Ottawa Citizen

TRUDEAU LIB­ER­ALS EAT THE CAKE WHILE WE GET THE CRUMBS

Ex-fi­nance min­is­ter Morneau is caught in an­other scandal, Diane Fran­cis writes.

-

What CEO pushes out his chief fi­nan­cial of­fi­cer dur­ing a scandal, then spends share­holder money to lobby for him to land a cushy job with a lav­ish ex­pense ac­count?

Prime Min­is­ter Justin Trudeau does. Last week, the CBC broke the story that 19 fed­eral pub­lic ser­vants have been work­ing part time ad­vis­ing for­mer fi­nance min­is­ter Bill Morneau on how to be­come sec­re­tary gen­eral of the Or­ga­ni­za­tion for Eco­nomic Co-Oper­a­tion and Devel­op­ment (OECD).

This is the Morneau who quit un­der a cloud in the mid­dle of a pan­demic, but the Lib­eral elite looks af­ter its own. The OECD po­si­tion is a great gig and comes with an as­tro­nom­i­cal ex­pense ac­count to live and en­ter­tain in Paris, as well as to hob­nob glob­ally with other rich and pow­er­ful elit­ists. It's Davos and a Grand Tour on steroids.

The OECD is de­scribed as a “club of rich coun­tries” and is a talk­ing shop with 37 mem­bers aimed at stim­u­lat­ing eco­nomic progress and trade. It stages con­fer­ences, cock­tail par­ties, col­lects com­par­a­tive sta­tis­tics on tax­a­tion and health care and cham­pi­ons pol­icy ini­tia­tives to halt cor­rup­tion and money laun­der­ing.

Un­for­tu­nately, since 2015, Canada's Lib­eral govern­ment and Morneau have done lit­tle to crack down on money laun­der­ing, de­spite crit­i­cism at home and abroad con­cern­ing se­crecy and neg­a­tive ef­fects like soar­ing real es­tate prices. In fact, global watch­dogs have coined the term “snow wash­ing” to de­scribe how tens of bil­lions of dol­lars of dirty money a year can be eas­ily washed clean, like the snow, in Cana­dian real es­tate. There's also the is­sue of Canada's gap­ing tax loop­holes for off­shore cor­po­ra­tions.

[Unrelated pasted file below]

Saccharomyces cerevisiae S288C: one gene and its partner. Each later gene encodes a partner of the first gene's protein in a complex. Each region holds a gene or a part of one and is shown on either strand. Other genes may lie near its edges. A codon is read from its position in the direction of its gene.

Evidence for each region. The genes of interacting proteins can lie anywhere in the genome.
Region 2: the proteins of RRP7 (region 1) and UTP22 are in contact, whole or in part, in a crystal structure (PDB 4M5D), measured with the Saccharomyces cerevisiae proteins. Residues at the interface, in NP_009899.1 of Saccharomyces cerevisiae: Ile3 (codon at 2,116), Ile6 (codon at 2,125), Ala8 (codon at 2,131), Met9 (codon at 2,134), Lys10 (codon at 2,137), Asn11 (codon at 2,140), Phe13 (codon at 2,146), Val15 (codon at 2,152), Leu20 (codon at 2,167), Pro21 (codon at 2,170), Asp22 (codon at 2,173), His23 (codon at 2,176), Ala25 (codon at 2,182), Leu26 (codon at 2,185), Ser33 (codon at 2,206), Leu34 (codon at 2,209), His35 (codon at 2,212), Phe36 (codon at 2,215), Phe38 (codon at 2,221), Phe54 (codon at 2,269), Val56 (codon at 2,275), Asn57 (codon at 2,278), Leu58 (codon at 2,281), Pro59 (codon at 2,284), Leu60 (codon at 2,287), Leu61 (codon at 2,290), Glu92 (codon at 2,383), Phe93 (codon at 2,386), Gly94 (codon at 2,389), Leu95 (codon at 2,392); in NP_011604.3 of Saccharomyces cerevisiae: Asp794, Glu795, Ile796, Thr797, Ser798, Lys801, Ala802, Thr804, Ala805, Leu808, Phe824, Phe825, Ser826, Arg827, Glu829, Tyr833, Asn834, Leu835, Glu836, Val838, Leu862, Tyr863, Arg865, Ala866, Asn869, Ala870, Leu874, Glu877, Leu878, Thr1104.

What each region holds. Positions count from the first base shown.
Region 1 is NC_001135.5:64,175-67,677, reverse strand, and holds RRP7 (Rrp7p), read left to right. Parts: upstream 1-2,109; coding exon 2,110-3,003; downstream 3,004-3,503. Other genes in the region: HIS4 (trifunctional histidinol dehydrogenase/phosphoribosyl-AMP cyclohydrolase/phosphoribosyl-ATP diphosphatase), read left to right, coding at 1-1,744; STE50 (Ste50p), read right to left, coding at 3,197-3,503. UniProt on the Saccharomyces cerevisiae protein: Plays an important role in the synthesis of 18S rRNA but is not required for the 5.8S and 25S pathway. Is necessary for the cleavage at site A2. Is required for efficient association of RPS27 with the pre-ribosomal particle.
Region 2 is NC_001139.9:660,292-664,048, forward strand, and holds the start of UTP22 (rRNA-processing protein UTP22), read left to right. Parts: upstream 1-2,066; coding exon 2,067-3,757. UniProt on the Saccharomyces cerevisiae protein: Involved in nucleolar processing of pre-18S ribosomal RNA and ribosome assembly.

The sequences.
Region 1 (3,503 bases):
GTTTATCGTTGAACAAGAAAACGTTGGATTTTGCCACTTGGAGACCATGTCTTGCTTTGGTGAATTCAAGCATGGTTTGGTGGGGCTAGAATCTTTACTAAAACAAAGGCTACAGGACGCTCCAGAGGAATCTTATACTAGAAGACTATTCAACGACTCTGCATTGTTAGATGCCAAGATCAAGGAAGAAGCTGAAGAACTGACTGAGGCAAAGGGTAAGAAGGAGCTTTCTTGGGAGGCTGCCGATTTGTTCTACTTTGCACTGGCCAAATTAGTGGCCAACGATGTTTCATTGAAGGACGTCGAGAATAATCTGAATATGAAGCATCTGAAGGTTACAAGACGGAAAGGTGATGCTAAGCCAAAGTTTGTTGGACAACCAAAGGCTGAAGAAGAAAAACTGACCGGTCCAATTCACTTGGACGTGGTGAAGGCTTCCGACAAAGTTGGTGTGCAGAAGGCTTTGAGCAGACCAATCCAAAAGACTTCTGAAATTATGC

Morneau has also had a few dust-ups. He was fined for fail­ing to re­port the value of the French cor­po­ra­tion that owned his French villa to the ethics com­mis­sioner. He was ac­cused of con­flict of in­ter­est for hold­ing shares in Morneau She­p­ell, the com­pany he ran that his fa­ther founded, be­fore tak­ing of­fice.

In Au­gust, he sud­denly re­signed as fi­nance min­is­ter and as a Lib­eral MP af­ter he and his fam­ily were im­pli­cated, along with the prime min­is­ter, in the WE Char­ity scandal. He apol­o­gized about the WE sit­u­a­tion, say­ing he mis­tak­enly thought he'd paid for trips he and his fam­ily took. He later said he left be­cause he al­ready had his eye on the OECD job, that he wasn't go­ing to seek re-elec­tion and that Canada needed a fi­nance min­is­ter who would be there to see the coun­try through the eco­nomic re­cov­ery, which is likely to take years.

Last month, the ethics com­mis­sioner dropped the in­ves­ti­ga­tion into Morneau over the WE

Char­ity scandal. “I ac­cept that you gen­uinely be­lieved you had paid for the en­tire cost of both trips,” said Ethics Com­mis­sioner Mario Dion.

Now, Morneau faces 11 rivals for the OECD gig, and 19 pub­lic ser­vants are help­ing him snag it. So far, $6,265.76 has been spent on hos­pi­tal­ity in Paris, but Global Af­fairs Canada said it had no pro­jec­tion for the fi­nal price tag, adding that the pan­demic could drive costs higher. By the way, that to­tal cov­ers one fancy din­ner in Paris for four.

Clearly, Cana­di­ans are cap­tive

to an elite group of peo­ple who look af­ter their own. We'll likely never know how much Morneau's bid for sec­re­tary gen­eral will end up cost­ing tax­pay­ers, or how him get­ting the job ben­e­fits the coun­try. We still have no idea how many mil­lions the prime min­is­ter blew on his road show last year woo­ing tin pot despots to back his failed at­tempt for a use­less Se­cu­rity Coun­cil seat at the United Na­tions.

This is Lib­eral Canada: they eat the cake; we get the crumbs.

Clearly, Cana­di­ans are cap­tive to an elite group of peo­ple who look af­ter their own.

 ?? DAVID KaWAI/BLOOMBERG FILES ?? For­mer fi­nance min­is­ter Bill Morneau faces 11 com­peti­tors for the cushy OECD gig, and 19 pub­lic ser­vants are help­ing him, news that the CBC broke last week, says Diane Fran­cis.
DAVID KaWAI/BLOOMBERG FILES For­mer fi­nance min­is­ter Bill Morneau faces 11 com­peti­tors for the cushy OECD gig, and 19 pub­lic ser­vants are help­ing him, news that the CBC broke last week, says Diane Fran­cis.

Newspapers in English

Newspapers from Canada